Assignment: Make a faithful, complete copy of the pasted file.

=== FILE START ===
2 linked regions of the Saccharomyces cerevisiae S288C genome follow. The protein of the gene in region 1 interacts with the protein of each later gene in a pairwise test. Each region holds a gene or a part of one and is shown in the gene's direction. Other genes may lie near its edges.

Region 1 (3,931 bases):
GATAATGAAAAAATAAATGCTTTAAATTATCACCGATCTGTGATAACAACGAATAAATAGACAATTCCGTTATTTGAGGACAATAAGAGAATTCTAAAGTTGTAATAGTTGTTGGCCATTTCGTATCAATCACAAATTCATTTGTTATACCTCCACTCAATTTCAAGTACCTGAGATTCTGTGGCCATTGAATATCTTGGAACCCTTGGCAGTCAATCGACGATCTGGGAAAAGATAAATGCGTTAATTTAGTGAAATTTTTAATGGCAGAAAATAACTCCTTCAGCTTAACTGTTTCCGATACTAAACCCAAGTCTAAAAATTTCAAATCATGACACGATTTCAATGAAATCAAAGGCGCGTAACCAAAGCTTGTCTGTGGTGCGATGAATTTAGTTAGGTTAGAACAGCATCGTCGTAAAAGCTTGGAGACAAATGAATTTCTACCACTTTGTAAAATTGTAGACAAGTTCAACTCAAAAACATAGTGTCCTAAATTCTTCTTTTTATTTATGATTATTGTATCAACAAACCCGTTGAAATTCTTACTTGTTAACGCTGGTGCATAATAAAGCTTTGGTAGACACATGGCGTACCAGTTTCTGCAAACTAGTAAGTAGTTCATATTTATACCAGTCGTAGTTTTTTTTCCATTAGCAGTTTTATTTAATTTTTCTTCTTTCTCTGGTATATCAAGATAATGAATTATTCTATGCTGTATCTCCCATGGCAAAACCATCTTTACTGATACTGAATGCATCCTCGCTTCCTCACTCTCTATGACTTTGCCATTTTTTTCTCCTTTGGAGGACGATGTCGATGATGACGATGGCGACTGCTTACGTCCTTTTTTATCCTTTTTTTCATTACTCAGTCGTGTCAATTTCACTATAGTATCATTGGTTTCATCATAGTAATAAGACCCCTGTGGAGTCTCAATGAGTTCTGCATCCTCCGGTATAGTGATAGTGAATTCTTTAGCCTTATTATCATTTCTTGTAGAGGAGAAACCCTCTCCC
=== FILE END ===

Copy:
2 linked regions of the Saccharomyces cerevisiae S288C genome follow. The protein of the gene in region 1 interacts with the protein of each later gene in a pairwise test. Each region holds a gene or a part of one and is shown in the gene's direction. Other genes may lie near its edges.

Region 1 (3,931 bases):
GATAATGAAAAAATAAATGCTTTAAATTATCACCGATCTGTGATAACAACGAATAAATAGACAATTCCGTTATTTGAGGACAATAAGAGAATTCTAAAGTTGTAATAGTTGTTGGCCATTTCGTATCAATCACAAATTCATTTGTTATACCTCCACTCAATTTCAAGTACCTGAGATTCTGTGGCCATTGAATATCTTGGAACCCTTGGCAGTCAATCGACGATCTGGGAAAAGATAAATGCGTTAATTTAGTGAAATTTTTAATGGCAGAAAATAACTCCTTCAGCTTAACTGTTTCCGATACTAAACCCAAGTCTAAAAATTTCAAATCATGACACGATTTCAATGAAATCAAAGGCGCGTAACCAAAGCTTGTCTGTGGTGCGATGAATTTAGTTAGGTTAGAACAGCATCGTCGTAAAAGCTTGGAGACAAATGAATTTCTACCACTTTGTAAAATTGTAGACAAGTTCAACTCAAAAACATAGTGTCCTAAATTCTTCTTTTTATTTATGATTATTGTATCAACAAACCCGTTGAAATTCTTACTTGTTAACGCTGGTGCATAATAAAGCTTTGGTAGACACATGGCGTACCAGTTTCTGCAAACTAGTAAGTAGTTCATATTTATACCAGTCGTAGTTTTTTTTCCATTAGCAGTTTTATTTAATTTTTCTTCTTTCTCTGGTATATCAAGATAATGAATTATTCTATGCTGTATCTCCCATGGCAAAACCATCTTTACTGATACTGAATGCATCCTCGCTTCCTCACTCTCTATGACTTTGCCATTTTTTTCTCCTTTGGAGGACGATGTCGATGATGACGATGGCGACTGCTTACGTCCTTTTTTATCCTTTTTTTCATTACTCAGTCGTGTCAATTTCACTATAGTATCATTGGTTTCATCATAGTAATAAGACCCCTGTGGAGTCTCAATGAGTTCTGCATCCTCCGGTATAGTGATAGTGAATTCTTTAGCCTTATTATCATTTCTTGTAGAGGAGAAACCCTCTCCC